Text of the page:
Will be here Mah. When the omnipotent hour, to which are yoked He, I, and all things, shall compel-enough. Silence those mutineers-that drunken crew That crowd about the pilot in the storm. Aye ! strike the foremost shorter by a head! They weary me, and I have need of rest. Kings are like stars—they rise and set ; they have The worship of the world, but no repose.

[Erennt severally. Chorus Worlds on worlds are rolling ever

From creation to decay,
Like the bubbles on a river,

Sparkling, bursting, borne away
But they are still immortal

Who, through birth's orient portal,
And Death's dark chasm hurrying to and fro,

Clothe their unceasing flight

In the brief dust and light
Gather'd around their chariots as they go ;

New shapes they still may weave,

New Gods, new laws, receive :
Bright or dim are they, as the robes they last

On Death's bare ribs had cast.
A power from the unknown God,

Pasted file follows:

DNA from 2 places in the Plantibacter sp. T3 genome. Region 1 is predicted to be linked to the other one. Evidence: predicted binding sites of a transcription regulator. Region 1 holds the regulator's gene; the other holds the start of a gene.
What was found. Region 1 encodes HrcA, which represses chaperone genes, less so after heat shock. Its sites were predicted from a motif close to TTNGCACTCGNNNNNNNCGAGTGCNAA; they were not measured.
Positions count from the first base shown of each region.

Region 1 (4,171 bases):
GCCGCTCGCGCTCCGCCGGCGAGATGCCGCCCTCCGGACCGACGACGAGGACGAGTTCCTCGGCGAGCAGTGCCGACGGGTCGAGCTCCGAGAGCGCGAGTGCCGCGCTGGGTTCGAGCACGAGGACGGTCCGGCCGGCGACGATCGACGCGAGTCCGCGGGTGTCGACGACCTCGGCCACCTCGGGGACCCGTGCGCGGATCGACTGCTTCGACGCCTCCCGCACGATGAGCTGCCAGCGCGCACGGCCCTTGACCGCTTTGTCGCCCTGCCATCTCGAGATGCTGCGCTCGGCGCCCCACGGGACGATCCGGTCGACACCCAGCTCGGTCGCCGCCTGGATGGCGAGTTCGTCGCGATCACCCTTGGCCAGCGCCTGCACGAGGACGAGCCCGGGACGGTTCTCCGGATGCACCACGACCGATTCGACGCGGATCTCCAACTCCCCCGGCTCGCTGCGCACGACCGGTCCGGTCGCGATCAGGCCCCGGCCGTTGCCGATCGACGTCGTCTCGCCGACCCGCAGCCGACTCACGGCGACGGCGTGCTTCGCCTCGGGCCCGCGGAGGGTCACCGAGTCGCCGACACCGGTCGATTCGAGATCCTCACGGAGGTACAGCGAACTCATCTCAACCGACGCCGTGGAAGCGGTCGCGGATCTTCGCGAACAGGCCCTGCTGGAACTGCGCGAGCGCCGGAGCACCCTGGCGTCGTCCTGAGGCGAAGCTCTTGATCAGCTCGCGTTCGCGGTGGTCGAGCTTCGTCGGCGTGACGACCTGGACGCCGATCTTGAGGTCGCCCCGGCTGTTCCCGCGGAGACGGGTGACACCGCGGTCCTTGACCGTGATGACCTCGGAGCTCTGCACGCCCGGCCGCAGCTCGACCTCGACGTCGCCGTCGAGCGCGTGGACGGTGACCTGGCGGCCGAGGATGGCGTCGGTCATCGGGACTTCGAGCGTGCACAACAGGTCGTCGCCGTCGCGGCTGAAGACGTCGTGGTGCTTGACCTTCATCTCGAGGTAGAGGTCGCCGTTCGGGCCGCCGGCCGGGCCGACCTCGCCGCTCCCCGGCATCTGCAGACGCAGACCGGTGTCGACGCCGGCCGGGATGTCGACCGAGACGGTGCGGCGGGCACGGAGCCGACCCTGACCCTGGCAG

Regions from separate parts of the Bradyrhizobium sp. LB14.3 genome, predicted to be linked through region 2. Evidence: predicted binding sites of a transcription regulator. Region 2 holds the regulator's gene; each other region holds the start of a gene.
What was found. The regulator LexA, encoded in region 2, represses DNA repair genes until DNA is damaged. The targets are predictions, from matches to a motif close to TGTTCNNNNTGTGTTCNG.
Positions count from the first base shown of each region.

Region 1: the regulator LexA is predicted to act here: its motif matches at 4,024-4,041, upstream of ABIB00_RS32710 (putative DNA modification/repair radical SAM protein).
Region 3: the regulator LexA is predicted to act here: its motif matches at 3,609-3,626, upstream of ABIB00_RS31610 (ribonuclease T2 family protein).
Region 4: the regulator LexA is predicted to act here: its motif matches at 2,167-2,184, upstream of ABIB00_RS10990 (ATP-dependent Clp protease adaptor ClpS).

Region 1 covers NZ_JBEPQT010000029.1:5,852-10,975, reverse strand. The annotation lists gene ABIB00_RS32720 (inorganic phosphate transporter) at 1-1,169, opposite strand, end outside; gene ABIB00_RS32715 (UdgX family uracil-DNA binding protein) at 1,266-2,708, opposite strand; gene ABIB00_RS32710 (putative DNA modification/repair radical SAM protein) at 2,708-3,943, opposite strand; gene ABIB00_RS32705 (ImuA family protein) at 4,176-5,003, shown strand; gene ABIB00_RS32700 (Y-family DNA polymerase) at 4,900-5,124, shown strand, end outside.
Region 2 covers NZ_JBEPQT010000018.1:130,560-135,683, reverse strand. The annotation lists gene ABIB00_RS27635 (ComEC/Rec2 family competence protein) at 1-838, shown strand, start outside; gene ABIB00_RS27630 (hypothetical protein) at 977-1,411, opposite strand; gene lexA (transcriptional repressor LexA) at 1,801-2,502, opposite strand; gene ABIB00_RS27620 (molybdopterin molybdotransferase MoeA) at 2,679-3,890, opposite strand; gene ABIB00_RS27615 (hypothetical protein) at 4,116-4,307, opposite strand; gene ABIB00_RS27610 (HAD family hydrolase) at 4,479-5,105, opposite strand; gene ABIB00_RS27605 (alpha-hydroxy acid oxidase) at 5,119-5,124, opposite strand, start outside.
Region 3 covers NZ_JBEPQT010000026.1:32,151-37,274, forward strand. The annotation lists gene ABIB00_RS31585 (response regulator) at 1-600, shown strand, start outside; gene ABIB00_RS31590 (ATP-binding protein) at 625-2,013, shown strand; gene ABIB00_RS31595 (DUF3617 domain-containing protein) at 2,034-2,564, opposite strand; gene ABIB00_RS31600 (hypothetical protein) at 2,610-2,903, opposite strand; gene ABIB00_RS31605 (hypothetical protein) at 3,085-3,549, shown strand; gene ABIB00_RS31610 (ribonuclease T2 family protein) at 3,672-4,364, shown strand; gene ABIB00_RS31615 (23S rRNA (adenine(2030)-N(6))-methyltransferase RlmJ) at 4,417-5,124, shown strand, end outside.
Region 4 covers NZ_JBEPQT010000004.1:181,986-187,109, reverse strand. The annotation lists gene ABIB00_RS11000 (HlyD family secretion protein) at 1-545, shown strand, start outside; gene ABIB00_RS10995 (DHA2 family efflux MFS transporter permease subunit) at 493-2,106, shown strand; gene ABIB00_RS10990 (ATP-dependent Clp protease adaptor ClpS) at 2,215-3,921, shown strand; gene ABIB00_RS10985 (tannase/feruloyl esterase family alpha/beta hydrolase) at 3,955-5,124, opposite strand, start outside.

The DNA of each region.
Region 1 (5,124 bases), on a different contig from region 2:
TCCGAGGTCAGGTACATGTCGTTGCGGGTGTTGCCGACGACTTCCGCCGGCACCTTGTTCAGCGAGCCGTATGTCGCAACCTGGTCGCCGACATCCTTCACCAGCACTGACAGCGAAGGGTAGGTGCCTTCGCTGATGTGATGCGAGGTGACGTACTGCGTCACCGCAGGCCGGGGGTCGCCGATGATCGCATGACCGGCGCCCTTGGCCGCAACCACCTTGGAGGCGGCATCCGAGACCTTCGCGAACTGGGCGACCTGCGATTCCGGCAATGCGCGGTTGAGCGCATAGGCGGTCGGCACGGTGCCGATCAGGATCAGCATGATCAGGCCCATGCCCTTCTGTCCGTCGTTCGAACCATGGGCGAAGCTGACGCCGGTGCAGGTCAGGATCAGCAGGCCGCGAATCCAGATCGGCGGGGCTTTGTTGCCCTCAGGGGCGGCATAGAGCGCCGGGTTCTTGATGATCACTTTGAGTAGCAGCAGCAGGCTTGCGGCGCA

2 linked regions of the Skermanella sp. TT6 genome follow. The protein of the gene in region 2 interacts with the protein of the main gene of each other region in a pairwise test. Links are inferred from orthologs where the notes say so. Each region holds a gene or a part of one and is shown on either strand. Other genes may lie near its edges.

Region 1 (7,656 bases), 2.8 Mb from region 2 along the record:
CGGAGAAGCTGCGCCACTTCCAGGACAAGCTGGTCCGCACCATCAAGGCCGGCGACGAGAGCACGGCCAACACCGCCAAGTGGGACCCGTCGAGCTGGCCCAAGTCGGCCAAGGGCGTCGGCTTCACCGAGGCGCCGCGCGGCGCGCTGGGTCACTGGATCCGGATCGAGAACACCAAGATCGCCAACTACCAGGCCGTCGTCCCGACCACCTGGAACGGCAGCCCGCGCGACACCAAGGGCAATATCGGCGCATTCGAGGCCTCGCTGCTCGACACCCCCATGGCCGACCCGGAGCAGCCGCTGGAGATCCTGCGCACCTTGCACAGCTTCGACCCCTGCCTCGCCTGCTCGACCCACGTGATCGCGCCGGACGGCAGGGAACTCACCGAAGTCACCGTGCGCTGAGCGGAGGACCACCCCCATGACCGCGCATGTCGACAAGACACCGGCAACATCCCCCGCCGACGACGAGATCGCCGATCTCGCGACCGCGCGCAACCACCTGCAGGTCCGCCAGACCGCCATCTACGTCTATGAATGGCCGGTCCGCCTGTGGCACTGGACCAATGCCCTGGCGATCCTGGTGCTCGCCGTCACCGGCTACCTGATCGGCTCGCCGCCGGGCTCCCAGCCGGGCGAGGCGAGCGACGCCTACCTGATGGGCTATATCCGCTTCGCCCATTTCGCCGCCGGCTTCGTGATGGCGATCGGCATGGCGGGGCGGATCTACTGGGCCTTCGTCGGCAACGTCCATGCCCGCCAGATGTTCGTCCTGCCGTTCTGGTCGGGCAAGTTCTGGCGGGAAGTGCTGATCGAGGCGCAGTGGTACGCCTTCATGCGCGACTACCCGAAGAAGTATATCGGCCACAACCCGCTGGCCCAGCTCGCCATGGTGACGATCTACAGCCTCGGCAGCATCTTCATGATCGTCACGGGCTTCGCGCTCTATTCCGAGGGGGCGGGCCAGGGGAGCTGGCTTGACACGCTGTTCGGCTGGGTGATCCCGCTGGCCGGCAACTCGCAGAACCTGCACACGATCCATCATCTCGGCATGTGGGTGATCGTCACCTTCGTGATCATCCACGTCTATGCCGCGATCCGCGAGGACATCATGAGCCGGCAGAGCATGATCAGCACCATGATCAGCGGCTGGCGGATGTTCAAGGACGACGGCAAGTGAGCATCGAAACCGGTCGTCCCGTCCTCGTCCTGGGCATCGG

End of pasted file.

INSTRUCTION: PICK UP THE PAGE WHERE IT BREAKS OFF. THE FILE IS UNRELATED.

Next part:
A Promethean conqueror came ;
Like a triumphal path he trod
The thorns of death and shame.

A mortal shape to him

Was like the vapour dim
Which the orient planet animates with light •

Hell, Sin, and Slavery, came

Like blood hounds mild and tame,
Nor prey'd until their lord had taken fight,

The moon of Mahomet

Arose, and it shall set;
While blazon'd as on heaven's immortal noon

The cross leads generations on.
Swift as the radiant shapes of sleep,

From one whose dreams are paradise,
Fly, when the fond wretch wakes to weep, .
And day peers forth with her blank eyes,

So fleet, so faint, so fair,

The powers of earth and air
Fled from the folding star of Bethlehem:

Apollo, Pan, and Love,

And even Olympian Jove Grew weak, for killing Truth had glared on the m.

Our hills, and seas, and streams,

Dispeopled of their dreams, Their waters turn'd to blood, their dew to tears,

Wail'd for the golden years.